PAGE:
In my first year of my Economics degree at Sydney University I was ‘taught’ the ‘Law of Diminishing Marginal Utility’ which is a theory in economics that predicts that at some point optimal level of capacity is reached so that adding an additional unit will actually result in smaller increases in satisfaction. A simple analogy would be consuming so much pizza that you reach a level where you are no longer enjoying it and, in actual fact, eating more has a negative (diminishing) enjoyment effect. You reach a state of satiety.
So, how much of COVID-19 can we take before it loses its ‘fear’ impact? In other words, have we reached, or reaching, a COVID-19 immunity worldview due to pandemic fatigue and pandemic anger?
One US epidemiologist from the Center for Infectious Disease Research and Policy at the University of Minnesota is of the view that the public has said they are done with the virus but he adds, unfortunately, this virus isn’t done with us. He thinks the next 12 weeks will be the darkest days of the pandemic.
Such doom and gloom shifts our thoughts to the biblical prophets. From Jeremiah 13, “Give glory to the LORD your God before he brings the darkness, before your feet stumble on the darkening hills. You hope for light, but he will turn it to utter darkness and change it to deep gloom” (v. 16).
As much as we wince at such movement from God, we must admit, if we’re honest, that suffering, hardship and failure—the things that expose our weaknesses— are the very things that emphatically display God’s power and recalibrate our affections. Even the most cynical sceptic will cry to the Lord in deep trouble. Yet once God comes through, we’re through with God until next time – funny that. Nothing dampens faith like getting prayers answered. As long as the Israelites wandered the dry desert, they earnestly relied on the Lord for daily bread. But once they reached the promised land with bakeries on every corner, God took a back seat to self-serving idols. In Luke’s gospel ten lepers pleaded to be healed of their leprosy, but as soon as Jesus did it, nine of them disappeared without so much as a word of appreciation.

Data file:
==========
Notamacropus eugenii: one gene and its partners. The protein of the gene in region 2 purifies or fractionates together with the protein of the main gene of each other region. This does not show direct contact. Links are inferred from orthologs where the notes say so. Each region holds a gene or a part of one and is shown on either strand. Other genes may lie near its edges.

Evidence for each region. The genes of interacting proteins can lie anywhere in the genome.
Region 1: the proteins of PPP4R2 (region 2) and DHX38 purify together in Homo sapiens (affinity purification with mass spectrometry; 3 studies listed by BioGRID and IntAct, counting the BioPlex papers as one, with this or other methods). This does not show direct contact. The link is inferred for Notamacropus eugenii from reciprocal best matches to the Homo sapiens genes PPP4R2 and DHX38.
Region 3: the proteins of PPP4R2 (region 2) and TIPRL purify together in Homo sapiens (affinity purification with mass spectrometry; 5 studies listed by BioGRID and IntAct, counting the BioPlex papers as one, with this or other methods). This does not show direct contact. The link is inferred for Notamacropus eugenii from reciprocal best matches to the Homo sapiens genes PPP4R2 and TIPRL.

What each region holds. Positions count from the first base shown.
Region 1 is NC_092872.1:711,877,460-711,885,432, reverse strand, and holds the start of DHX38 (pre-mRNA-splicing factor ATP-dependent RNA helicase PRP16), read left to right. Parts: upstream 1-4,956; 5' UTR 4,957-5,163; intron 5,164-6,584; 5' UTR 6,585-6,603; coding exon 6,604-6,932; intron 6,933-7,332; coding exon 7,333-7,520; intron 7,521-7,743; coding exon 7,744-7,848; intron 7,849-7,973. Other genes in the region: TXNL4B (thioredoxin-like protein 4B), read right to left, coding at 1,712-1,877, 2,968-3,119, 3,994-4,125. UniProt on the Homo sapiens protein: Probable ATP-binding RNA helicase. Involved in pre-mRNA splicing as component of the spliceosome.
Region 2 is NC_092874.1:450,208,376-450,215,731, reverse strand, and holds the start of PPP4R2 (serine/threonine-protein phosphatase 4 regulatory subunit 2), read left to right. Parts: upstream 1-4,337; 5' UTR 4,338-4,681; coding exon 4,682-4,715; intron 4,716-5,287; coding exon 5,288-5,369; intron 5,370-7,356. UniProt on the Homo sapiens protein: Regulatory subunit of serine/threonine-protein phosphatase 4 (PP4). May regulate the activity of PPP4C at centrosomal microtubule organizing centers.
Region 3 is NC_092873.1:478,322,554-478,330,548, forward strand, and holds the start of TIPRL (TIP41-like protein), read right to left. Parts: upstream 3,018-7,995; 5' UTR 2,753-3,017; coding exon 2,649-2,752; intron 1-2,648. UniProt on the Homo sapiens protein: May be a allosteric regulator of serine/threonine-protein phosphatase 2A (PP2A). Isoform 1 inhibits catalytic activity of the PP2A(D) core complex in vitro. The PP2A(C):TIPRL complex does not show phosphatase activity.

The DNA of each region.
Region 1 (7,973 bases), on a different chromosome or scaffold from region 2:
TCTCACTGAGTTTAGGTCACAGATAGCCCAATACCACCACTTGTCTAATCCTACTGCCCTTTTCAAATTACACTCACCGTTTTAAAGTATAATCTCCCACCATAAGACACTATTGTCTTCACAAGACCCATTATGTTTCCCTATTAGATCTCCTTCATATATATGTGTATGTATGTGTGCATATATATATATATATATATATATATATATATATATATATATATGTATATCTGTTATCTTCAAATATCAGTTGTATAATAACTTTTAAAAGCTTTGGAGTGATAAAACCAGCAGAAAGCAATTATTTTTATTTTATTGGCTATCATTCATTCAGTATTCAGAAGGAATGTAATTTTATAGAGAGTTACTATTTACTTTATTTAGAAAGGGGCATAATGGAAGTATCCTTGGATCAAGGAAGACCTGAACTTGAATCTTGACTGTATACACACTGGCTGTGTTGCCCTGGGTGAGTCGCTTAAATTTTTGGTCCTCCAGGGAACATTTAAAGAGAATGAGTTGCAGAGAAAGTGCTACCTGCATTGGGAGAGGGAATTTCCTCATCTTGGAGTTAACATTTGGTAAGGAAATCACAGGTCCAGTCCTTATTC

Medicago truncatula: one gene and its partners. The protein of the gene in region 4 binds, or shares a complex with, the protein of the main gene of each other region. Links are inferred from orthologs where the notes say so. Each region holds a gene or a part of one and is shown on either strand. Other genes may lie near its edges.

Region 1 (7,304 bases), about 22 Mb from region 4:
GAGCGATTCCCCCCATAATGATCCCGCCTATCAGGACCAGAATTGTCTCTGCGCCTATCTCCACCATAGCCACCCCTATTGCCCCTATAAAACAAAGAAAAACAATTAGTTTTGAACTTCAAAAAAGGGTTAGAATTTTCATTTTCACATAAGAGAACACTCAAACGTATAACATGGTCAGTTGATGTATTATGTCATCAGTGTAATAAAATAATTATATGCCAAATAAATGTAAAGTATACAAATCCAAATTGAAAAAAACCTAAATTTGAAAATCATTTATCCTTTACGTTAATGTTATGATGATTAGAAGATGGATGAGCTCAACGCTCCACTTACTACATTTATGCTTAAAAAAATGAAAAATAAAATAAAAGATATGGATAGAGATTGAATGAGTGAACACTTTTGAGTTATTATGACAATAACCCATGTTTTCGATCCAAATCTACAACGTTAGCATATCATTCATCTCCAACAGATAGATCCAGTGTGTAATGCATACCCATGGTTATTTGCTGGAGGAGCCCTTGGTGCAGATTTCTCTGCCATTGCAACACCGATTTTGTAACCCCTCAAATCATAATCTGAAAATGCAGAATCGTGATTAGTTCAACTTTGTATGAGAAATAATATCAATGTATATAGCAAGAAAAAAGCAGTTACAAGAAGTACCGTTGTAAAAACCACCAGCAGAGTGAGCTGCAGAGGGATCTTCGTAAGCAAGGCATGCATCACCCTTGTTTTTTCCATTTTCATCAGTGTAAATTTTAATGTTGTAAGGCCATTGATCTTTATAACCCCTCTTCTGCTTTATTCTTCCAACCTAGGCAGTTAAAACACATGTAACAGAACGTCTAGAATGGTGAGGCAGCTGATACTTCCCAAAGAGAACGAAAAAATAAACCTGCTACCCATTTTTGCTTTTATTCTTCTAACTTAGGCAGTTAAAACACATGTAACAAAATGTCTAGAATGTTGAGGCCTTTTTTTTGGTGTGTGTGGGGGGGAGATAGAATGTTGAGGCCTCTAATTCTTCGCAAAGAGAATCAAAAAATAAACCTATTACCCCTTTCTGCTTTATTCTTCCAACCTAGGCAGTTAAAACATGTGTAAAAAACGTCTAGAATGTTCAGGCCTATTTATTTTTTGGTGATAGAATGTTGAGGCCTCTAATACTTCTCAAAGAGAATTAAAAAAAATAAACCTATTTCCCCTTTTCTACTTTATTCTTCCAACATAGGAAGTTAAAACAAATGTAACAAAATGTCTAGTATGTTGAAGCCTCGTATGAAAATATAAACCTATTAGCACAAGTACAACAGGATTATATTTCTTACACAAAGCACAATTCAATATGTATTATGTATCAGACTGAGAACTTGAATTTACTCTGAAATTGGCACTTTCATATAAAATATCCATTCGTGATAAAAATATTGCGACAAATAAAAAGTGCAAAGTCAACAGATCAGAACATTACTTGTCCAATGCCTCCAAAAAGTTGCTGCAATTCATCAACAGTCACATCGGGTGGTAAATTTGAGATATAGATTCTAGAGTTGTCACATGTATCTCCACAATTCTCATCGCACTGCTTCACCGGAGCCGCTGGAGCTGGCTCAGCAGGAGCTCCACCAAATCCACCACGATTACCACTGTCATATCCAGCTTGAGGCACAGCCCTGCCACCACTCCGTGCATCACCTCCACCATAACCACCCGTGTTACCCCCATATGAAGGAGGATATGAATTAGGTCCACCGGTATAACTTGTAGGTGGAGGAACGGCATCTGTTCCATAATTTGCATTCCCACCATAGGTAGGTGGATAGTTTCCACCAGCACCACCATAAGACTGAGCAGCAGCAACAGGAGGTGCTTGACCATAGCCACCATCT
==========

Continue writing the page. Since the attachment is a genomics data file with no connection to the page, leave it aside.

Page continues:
God knows that whenever the weak get strong, power gets corrupted and grace gets abused. Corrupted power and abused grace are a constant theme of the prophets. The abuse of grace doesn’t end with them, of course. History repeats like a broken record.
As churches find themselves on the viral ropes and wondering whether to throw in the towel, a surrendering of strength and stepping out of the ring may be what it takes for us to find our true strength in Jesus. It’s long been argued that the church cannot make a difference in the world unless it is different from the world. Jeremiah’s answer for the enculturated Israelites was exile; expulsion for the sake of embrace, failure for the sake of faith. Israel’s exile opened their eyes to how far they had capitulated to worldly affluence and entitlement which as God’s people they had been redeemed to resist.
The most significant work of the gospel happens when the church refuses to seek celebrity limelight and political power, when it takes counter-cultural risks, when it refuses to buy into the things that can be bought. God goes so far as to make himself a humble and impoverished working-class carpenter, crucified on a cross in order to save the world. The church, as the embodiment of Jesus, must abide according to the cross-shaped, Christian pattern of humility and failure, ironic power and radical grace, subversive righteousness and justice with love. The church makes a difference in the world when we are different from the world. Acta non verba.
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